After an online workshop last week exploring the myths and legends of primary caregiving I had an email from one of the participants.
She is a new team leader and is really keen for others to share their ideas to support her. We thought it would be a good idea to ask her question here.
Her question is......
What would be the best way to work with a child that is just starting out at the centre? Is it best for one person to be the key settler for that child and then when they are settled more them to the person that they form the relationship with or would it be better to watch them in their visit to the centre to see who they are and what teacher they make bond with in their visit?
It is well worth getting the second edition. I have both and the second edition is great. You can only get the CD rom plus other content changes when you get the second edition.There's lots more books out there too. I did my Masters related to the idea of the key teacher/primary caregiving approach and came across lots of books and articles etc so just let me know if you want any info! I come from a long line of librarians so reading is how I learn.
Thanks Justine, it is a different life working on being an academic, I am working hard and battling to not lose my practitioner roots! Just saw Helen Hedges today. she came as a visiting scholar. Really nice to see another kiwi! We have a few at my University now! Two from Massey!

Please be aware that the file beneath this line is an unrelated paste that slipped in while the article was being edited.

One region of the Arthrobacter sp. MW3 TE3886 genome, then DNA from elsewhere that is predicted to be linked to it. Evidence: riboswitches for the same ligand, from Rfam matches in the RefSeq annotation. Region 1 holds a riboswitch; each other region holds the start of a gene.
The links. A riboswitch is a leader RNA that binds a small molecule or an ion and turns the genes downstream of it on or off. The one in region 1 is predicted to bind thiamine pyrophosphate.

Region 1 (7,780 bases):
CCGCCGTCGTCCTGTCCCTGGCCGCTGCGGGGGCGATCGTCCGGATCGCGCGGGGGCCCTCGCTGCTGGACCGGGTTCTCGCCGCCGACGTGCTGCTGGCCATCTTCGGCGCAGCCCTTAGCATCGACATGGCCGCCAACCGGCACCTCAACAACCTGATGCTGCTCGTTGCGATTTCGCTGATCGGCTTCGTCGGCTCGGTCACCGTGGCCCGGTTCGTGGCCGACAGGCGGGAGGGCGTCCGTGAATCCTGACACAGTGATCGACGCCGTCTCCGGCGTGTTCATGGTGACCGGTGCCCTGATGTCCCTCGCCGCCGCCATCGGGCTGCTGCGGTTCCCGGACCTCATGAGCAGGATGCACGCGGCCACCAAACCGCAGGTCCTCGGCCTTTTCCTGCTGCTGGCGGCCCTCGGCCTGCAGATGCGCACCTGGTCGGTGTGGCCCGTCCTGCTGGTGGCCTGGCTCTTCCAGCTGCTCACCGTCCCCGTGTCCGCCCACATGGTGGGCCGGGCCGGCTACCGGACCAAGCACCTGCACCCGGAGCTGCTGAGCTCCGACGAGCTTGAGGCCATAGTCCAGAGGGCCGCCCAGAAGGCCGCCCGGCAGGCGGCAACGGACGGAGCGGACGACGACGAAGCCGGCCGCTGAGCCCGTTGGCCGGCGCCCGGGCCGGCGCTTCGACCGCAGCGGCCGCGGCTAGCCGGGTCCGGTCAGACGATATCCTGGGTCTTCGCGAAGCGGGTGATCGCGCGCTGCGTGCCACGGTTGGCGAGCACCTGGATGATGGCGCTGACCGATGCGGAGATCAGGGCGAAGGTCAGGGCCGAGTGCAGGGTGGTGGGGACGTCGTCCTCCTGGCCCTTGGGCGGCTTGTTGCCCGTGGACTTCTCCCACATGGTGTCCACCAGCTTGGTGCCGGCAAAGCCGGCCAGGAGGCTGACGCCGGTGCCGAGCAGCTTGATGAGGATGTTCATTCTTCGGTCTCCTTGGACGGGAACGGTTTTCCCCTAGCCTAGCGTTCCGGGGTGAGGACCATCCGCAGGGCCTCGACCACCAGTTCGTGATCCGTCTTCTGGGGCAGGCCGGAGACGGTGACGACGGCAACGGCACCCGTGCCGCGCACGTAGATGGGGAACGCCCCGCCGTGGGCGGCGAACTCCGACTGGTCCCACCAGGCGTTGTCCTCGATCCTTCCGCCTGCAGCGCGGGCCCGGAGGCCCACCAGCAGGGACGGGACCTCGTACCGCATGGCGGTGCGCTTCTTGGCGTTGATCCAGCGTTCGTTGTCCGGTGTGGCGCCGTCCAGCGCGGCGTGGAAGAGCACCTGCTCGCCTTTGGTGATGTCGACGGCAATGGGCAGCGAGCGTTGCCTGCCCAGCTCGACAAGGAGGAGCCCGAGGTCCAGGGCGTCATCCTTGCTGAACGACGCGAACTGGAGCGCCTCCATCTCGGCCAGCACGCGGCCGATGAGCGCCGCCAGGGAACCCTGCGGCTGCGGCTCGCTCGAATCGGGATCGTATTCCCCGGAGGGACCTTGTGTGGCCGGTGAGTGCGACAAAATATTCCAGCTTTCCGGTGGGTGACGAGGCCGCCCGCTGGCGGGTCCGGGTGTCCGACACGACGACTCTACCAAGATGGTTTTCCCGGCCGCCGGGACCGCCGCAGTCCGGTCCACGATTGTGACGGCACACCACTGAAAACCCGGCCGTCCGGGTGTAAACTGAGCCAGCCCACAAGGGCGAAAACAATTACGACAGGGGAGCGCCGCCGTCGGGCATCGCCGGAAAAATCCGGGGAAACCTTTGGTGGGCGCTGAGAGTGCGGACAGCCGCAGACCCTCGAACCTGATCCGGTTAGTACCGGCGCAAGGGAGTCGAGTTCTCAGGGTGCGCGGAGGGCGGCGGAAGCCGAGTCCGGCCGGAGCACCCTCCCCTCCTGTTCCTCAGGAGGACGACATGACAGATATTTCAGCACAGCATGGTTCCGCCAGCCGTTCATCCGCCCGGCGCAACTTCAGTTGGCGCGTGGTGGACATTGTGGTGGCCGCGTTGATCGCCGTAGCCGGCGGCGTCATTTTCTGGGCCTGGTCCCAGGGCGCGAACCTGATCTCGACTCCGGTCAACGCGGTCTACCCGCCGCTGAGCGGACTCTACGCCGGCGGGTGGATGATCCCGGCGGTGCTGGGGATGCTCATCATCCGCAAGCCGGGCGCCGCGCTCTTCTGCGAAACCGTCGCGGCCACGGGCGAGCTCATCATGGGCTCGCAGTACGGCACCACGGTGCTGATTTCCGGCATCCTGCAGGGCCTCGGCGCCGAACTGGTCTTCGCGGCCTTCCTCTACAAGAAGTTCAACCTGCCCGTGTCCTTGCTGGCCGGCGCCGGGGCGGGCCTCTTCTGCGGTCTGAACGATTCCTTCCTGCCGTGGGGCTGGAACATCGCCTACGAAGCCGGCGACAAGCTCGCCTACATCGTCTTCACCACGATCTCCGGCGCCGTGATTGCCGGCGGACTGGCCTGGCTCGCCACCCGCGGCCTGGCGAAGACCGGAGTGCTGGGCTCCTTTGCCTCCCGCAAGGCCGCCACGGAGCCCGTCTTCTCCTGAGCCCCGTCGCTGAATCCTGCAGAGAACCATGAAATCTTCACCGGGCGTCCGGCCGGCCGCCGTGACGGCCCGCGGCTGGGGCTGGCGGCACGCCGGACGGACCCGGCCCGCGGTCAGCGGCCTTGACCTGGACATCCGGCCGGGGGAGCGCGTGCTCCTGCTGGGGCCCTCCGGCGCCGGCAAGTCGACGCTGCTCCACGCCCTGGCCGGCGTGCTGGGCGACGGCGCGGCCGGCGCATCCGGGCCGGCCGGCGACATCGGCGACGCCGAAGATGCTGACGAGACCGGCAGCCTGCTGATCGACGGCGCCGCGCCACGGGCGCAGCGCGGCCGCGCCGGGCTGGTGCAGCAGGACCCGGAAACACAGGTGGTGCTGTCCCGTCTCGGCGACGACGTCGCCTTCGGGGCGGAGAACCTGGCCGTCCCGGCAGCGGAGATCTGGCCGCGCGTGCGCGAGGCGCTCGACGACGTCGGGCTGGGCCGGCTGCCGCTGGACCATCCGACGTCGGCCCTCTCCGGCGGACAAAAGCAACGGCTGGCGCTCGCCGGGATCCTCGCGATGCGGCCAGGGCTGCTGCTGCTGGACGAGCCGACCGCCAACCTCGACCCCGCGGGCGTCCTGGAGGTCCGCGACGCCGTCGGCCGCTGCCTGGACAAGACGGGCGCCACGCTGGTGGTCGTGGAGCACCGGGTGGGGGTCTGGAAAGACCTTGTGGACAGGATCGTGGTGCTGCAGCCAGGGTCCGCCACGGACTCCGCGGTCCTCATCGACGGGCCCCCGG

Kia ora, great to see this conversation continuing here! I love that you can stay connected to the NZ context even though you are in Australia Katherine............thank you for sharing your wisdom,
Here is the link to Fishpond where you can buy Primetimes, it's $43.00 and includes the CD Katherine just mentioned. I think this book is a must have/must read for anyone involved with infants and toddlers
Hey thanks, I have the first edition of Prime Times, can anyone tell me if its worth while getting the second? Many changes?
I did a PD with Robin and Toni Christie on Saturday and picked up a copy of Toni's book "Respect", also a very good reaource as far as key teachers/free movement/and respectful practice goes.
It sounds like you have thought through this really well and I agree with what you do with following through with requests from both whanau and staff. In my previous job we tried to match siblings with their previous sibling's teacher as the relationship was so strong with the whanau.